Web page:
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UPDATE: Protesters in Lytton occupy train track after release of TSB report

No Lytton residents were interviewed for the report

UPDATE: 3:01 p.m.

Protesters in Lytton have taken to occupying the train tracks in the small village.

They're taking action after the release of Transportation Safety Board's report on whether a train was involved in the fire that devastated the town; the lead investigator in that report admitted no residents of Lytton were interviewed as witnesses in that report.


ORIGINAL: 1:40 p.m.

Dozens of Lytton residents have gathered Sunday afternoon to protest the Transportation Safety Board's (TSB) recent investigation into this summer's wildfire that destroyed the village, after investigators found no evidence the fire was caused by passing trains.

The TSB announced the findings of its investigation Thursday, after inspecting a Canadian Pacific coal train that passed through Lytton 18 minutes before the fire was first reported. Video footage from the train was also reviewed, and railway employees were questioned. But investigators found no evidence the train sparked the fire.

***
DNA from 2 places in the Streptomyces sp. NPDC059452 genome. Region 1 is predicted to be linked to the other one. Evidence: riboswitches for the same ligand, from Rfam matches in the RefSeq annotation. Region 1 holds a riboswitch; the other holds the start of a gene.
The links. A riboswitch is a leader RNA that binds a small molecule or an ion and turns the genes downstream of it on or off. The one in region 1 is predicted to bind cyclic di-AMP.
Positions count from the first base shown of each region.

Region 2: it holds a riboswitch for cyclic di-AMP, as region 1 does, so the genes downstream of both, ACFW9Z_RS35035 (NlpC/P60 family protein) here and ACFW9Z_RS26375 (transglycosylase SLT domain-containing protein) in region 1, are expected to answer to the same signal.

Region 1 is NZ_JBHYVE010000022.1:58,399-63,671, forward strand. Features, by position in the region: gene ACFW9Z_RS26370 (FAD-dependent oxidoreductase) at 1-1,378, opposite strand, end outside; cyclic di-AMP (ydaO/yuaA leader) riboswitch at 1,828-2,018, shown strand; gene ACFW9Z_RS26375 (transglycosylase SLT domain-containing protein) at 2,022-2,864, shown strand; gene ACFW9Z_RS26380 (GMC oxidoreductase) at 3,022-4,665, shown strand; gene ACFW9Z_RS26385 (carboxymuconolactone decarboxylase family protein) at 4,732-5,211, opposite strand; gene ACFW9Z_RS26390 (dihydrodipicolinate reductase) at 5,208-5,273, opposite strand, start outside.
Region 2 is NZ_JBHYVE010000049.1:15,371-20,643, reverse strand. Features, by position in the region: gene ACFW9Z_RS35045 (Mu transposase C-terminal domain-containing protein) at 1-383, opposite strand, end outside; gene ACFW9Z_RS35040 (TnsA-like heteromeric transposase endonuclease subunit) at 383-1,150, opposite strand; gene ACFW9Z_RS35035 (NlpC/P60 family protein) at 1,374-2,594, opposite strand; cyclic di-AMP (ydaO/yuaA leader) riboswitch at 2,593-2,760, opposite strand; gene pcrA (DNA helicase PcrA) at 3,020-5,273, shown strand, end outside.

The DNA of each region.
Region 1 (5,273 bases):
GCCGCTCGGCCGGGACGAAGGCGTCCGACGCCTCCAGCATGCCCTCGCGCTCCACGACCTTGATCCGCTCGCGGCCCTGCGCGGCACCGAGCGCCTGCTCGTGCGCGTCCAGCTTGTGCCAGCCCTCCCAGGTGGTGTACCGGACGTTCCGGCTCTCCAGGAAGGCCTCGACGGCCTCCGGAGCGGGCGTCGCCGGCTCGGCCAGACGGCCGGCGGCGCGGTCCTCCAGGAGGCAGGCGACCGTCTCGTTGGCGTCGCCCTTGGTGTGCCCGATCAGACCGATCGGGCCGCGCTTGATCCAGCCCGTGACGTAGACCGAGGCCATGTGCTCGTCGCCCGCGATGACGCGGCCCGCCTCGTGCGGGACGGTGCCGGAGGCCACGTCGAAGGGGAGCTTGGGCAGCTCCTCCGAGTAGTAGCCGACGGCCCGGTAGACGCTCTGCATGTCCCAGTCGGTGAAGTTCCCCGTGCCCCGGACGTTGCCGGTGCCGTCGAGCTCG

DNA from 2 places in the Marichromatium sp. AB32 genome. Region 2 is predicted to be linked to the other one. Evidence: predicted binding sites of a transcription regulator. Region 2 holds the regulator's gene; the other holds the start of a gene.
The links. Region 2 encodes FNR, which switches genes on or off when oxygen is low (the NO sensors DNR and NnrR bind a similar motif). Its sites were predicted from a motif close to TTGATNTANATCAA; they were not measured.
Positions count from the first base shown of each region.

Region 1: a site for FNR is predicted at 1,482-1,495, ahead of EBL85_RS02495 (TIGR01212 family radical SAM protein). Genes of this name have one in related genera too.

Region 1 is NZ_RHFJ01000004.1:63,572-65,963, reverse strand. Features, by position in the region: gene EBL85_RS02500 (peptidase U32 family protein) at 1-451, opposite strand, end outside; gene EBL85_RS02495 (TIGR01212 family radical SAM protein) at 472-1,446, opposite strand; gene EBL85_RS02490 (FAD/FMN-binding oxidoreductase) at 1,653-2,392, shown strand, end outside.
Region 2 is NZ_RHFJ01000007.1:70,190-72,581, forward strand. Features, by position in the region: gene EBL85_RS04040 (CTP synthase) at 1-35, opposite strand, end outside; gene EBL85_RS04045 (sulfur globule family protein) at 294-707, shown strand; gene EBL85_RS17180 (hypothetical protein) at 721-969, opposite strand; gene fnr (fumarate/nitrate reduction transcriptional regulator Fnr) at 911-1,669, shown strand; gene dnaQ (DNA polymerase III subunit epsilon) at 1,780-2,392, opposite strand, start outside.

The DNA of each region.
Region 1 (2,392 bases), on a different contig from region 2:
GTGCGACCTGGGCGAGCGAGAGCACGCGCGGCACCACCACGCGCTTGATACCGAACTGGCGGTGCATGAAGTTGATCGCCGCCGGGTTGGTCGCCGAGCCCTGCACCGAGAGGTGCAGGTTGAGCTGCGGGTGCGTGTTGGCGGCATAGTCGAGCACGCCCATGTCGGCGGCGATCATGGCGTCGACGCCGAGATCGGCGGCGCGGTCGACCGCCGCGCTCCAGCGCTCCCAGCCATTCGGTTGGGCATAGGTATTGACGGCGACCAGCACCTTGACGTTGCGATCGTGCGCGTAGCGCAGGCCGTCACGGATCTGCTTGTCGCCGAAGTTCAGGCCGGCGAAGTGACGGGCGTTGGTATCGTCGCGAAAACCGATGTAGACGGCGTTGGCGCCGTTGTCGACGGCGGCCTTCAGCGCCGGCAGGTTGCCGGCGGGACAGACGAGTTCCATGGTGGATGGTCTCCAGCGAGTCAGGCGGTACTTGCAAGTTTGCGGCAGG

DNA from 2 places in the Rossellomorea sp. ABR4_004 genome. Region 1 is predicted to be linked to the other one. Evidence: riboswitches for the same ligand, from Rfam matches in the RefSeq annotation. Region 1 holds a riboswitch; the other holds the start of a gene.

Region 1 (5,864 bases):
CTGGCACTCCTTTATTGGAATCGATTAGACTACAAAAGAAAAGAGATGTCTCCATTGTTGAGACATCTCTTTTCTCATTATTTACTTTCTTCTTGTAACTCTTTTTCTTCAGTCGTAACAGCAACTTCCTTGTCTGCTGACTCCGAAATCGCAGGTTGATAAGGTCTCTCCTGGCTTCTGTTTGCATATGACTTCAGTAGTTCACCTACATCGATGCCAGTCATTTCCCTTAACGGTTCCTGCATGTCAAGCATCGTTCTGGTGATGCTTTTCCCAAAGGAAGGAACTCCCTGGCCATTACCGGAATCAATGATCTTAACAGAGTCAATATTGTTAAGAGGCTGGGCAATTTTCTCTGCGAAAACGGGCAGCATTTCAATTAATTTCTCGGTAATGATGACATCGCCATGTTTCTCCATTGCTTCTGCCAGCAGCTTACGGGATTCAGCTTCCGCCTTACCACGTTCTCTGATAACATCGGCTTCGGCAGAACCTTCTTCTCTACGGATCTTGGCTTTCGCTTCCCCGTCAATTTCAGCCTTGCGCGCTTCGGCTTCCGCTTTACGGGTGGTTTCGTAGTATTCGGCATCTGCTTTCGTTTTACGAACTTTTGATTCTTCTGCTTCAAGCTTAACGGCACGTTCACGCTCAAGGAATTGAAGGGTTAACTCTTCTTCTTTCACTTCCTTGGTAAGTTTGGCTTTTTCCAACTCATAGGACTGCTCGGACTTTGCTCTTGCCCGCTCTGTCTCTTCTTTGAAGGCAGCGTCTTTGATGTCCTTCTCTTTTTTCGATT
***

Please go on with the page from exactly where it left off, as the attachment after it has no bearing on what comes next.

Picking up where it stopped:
When pressed Thursday, TSB lead investigator Michael Carmichael said no Lytton residents were interviewed during the investigation, prompting outrage from many in the community. A petition has been started by residents, calling the investigation “flawed.”

Lytton resident Nora Billy is one of the people attending Sunday's protest, which kicked off at noon near the G'wesp Gas & Food.

“It's extremely emotional here,” Billy said, adding that a CP Rail train has passed by their protest Sunday afternoon. She notes that Lytton First Nation and Village of Lytton community members are in attendance.

One person is holding a sign that reads: “We're homeless CN.”

The fire tore through Lytton on the afternoon of June 30, destroying the vast majority of the villages' buildings and killing two residents.

Several residents have launched two proposed class-action lawsuits against CN Rail and CP Rail, alleging the railway companies are responsible for starting the fire.

The BC Wildfire Service and the RCMP continue their own separate investigations into the deadly fire.

– with files from Alanna Kelly